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El Niño conditions are likely to continue through March-May 2007

By doina — last modified Jan 16, 2007 11:51 AM

Published: 2007-01-16 11:51:55
Topics: Weather

El Niño conditions are likely to continue through May 2007 reports the National Weather Service Climate Prediction Center.

Equatorial Pacific SST (surface and subsurface temperature) anomalies are near their peak and that decreasing anomalies are likely during February-May 2007. Recent observed trends in the upper ocean tend to support those forecasts. Decreasing upper-ocean heat content in the central equatorial Pacific has been progressing east in association with the upwelling portion of the most recent Kelvin wave (December 06). In the absence of any further Kelvin wave activity, the upper-ocean heat content should return to near average in a few months.

However, there is considerable uncertainty in this outlook, given the resurgence of MJO activity in late December 2006. MJO (Madden-Julian Oscillation) is an equatorial travelling pattern of anomalous rainfall that is planetary in scale. In the Pacific, strong MJO activity is often observed 6 - 12 months prior to the peaks of El Niño episodes.

It is possible that the enhanced precipitation phase of the MJO, which is currently entering the western tropical Pacific, might trigger a more persistent pattern of cloudiness and precipitation over the anomalously warm waters of the central equatorial Pacific during the next several weeks. If that occurs, then the equatorial easterlies over the central Pacific will likely weaken possibly leading to the initiation of a fifth Kelvin wave. For weekly updates on the latest conditions in the tropical Pacific: CPC El Nino page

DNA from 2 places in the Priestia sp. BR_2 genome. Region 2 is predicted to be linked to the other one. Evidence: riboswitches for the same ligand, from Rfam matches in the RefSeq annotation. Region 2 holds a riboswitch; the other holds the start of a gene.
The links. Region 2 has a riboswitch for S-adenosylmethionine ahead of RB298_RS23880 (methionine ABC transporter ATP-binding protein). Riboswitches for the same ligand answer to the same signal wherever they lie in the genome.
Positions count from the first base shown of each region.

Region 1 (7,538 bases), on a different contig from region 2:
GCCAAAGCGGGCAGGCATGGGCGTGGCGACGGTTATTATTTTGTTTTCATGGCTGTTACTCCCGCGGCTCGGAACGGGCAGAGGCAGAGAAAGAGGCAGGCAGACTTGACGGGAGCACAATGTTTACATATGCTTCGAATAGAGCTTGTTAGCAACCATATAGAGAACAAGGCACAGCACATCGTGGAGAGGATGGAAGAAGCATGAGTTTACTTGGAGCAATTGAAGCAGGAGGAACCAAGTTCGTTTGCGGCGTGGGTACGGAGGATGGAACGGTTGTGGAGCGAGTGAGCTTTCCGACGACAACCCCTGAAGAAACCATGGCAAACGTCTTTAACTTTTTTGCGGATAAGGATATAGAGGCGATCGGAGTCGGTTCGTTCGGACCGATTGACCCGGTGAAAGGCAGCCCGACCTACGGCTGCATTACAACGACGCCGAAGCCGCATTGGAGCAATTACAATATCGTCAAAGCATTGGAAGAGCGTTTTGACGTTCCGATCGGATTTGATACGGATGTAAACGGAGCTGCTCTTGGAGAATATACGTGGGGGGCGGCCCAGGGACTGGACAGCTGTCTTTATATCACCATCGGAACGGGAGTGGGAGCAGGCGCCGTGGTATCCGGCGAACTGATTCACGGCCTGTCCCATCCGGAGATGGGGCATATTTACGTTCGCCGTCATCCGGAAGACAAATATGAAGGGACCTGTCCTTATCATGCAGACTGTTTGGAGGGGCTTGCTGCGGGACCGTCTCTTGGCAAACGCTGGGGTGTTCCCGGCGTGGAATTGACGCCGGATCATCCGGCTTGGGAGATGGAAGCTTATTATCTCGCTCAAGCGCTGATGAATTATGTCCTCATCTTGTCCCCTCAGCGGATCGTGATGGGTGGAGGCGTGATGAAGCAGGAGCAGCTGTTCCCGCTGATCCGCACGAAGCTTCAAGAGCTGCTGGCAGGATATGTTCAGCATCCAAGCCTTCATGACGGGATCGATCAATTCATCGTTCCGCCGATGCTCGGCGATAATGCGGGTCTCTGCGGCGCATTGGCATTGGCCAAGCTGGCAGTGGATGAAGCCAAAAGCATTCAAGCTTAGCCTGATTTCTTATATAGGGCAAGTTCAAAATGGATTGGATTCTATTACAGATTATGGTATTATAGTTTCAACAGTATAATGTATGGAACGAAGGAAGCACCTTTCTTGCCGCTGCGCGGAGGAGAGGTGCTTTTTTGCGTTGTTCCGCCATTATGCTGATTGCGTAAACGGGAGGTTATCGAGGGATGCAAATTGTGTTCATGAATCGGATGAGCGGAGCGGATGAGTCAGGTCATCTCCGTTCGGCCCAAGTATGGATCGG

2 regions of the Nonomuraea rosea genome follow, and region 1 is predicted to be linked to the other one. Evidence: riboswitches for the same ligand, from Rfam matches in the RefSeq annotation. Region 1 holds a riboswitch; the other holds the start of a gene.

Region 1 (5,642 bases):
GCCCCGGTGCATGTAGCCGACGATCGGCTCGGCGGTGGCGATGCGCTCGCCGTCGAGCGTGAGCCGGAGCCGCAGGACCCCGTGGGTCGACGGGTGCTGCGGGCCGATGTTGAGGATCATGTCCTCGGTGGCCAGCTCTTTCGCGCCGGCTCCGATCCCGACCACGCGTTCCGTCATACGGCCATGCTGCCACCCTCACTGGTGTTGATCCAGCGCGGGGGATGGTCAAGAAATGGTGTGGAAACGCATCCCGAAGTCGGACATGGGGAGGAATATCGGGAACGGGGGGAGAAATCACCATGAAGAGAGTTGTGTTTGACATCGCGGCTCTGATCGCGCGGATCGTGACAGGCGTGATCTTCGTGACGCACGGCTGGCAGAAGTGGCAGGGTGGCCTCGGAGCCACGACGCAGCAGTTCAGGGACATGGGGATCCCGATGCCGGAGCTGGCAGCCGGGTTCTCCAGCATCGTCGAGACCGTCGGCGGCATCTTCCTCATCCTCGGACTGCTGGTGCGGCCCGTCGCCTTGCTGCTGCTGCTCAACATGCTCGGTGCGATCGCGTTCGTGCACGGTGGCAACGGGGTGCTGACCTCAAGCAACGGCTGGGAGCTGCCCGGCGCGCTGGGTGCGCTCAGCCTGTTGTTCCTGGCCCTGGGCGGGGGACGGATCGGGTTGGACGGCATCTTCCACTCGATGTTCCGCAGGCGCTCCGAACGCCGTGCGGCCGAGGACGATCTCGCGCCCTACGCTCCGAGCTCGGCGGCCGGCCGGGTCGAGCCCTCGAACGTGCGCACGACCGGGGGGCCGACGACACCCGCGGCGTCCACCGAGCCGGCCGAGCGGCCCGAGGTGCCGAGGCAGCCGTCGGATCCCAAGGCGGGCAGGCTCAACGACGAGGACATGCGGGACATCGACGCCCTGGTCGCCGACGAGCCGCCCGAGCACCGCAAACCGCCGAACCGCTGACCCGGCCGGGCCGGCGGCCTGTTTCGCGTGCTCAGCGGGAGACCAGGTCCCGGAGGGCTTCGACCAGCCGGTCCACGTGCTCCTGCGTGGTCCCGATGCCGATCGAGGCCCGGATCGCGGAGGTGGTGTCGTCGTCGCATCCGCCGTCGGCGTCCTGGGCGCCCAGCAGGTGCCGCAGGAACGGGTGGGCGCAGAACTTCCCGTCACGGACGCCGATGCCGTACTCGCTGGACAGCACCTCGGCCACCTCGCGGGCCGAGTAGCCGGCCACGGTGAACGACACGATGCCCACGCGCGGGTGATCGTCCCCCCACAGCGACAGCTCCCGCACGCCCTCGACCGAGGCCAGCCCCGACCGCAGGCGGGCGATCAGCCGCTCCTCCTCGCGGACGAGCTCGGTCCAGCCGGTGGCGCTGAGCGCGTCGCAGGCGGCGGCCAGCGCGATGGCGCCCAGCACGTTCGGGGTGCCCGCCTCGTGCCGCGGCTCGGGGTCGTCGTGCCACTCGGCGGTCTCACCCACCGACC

There is an increased probability of observing El Niño-related effects over North America during January-March 2007, including warmer-than-average temperatures over western and central Canada, and over the northern United States, wetter-than-average conditions over portions of the U.S. Gulf Coast and Florida, and drier-than-average conditions in the Ohio Valley and in portions of the Pacific Northwest. Global effects that can be expected during January-March include drier-than-average conditions over portions of Malaysia, Indonesia, northern and eastern Australia, some of the U.S.-affiliated islands in the tropical North Pacific, northern South America and southeastern Africa, and wetter-than-average conditions over central South America and possibly along the coasts of Ecuador and northern Peru.

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